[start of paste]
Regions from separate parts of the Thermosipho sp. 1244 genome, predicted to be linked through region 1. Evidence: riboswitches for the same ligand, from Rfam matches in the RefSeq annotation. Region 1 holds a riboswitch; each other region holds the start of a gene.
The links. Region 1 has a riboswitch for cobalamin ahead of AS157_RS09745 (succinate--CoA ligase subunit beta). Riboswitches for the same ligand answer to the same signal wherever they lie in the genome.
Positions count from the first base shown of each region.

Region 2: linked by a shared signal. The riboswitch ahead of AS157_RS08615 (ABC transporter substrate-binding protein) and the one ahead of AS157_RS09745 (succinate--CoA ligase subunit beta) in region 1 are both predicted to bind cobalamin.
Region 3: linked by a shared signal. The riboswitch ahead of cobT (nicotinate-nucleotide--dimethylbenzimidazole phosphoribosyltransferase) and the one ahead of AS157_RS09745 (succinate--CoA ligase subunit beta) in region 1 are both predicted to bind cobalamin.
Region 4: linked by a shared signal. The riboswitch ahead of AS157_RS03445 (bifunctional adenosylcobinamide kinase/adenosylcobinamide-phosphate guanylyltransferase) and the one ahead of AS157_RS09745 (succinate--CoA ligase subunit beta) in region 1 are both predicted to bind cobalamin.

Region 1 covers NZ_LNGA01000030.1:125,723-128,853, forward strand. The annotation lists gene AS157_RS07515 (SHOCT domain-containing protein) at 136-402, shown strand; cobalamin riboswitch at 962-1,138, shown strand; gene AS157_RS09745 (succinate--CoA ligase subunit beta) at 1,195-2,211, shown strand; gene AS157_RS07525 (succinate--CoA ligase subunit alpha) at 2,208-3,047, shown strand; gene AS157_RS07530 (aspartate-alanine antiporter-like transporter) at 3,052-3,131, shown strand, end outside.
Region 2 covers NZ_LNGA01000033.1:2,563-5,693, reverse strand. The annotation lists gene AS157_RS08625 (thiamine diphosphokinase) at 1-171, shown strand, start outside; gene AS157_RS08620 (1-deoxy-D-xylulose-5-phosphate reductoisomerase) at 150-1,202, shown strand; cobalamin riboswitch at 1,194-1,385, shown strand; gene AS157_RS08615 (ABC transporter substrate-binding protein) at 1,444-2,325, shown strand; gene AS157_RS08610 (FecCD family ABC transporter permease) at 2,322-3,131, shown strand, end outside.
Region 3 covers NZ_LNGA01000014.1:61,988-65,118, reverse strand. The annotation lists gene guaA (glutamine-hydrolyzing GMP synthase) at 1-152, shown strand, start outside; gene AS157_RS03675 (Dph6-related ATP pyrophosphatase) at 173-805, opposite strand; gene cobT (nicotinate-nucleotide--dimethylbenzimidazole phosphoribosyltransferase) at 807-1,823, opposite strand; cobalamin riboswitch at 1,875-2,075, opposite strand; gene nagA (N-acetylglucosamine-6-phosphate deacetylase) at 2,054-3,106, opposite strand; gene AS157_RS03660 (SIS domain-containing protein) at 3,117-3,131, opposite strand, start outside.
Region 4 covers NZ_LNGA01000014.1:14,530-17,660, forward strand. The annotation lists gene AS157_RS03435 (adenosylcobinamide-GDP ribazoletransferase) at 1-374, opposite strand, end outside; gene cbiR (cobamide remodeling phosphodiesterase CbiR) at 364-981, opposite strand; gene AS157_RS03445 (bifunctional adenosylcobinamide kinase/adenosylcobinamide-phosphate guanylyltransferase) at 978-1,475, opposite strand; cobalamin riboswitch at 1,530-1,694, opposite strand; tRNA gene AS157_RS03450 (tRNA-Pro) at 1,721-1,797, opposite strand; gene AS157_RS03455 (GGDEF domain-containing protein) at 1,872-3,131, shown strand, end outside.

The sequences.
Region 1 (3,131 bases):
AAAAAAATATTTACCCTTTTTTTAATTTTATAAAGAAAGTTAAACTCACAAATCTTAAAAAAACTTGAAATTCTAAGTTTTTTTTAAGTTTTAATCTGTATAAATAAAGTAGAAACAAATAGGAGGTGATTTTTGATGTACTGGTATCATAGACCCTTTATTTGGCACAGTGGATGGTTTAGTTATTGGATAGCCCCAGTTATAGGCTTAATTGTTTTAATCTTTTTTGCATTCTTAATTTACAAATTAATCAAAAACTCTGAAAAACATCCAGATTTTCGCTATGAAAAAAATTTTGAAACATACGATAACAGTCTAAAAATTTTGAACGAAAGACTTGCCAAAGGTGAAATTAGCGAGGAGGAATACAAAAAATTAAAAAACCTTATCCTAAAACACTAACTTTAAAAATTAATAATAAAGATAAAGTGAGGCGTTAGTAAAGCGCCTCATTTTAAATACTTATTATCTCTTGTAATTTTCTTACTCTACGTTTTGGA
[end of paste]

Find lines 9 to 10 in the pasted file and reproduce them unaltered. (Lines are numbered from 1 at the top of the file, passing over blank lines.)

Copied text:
Region 3 covers NZ_LNGA01000014.1:61,988-65,118, reverse strand. The annotation lists gene guaA (glutamine-hydrolyzing GMP synthase) at 1-152, shown strand, start outside; gene AS157_RS03675 (Dph6-related ATP pyrophosphatase) at 173-805, opposite strand; gene cobT (nicotinate-nucleotide--dimethylbenzimidazole phosphoribosyltransferase) at 807-1,823, opposite strand; cobalamin riboswitch at 1,875-2,075, opposite strand; gene nagA (N-acetylglucosamine-6-phosphate deacetylase) at 2,054-3,106, opposite strand; gene AS157_RS03660 (SIS domain-containing protein) at 3,117-3,131, opposite strand, start outside.
Region 4 covers NZ_LNGA01000014.1:14,530-17,660, forward strand. The annotation lists gene AS157_RS03435 (adenosylcobinamide-GDP ribazoletransferase) at 1-374, opposite strand, end outside; gene cbiR (cobamide remodeling phosphodiesterase CbiR) at 364-981, opposite strand; gene AS157_RS03445 (bifunctional adenosylcobinamide kinase/adenosylcobinamide-phosphate guanylyltransferase) at 978-1,475, opposite strand; cobalamin riboswitch at 1,530-1,694, opposite strand; tRNA gene AS157_RS03450 (tRNA-Pro) at 1,721-1,797, opposite strand; gene AS157_RS03455 (GGDEF domain-containing protein) at 1,872-3,131, shown strand, end outside.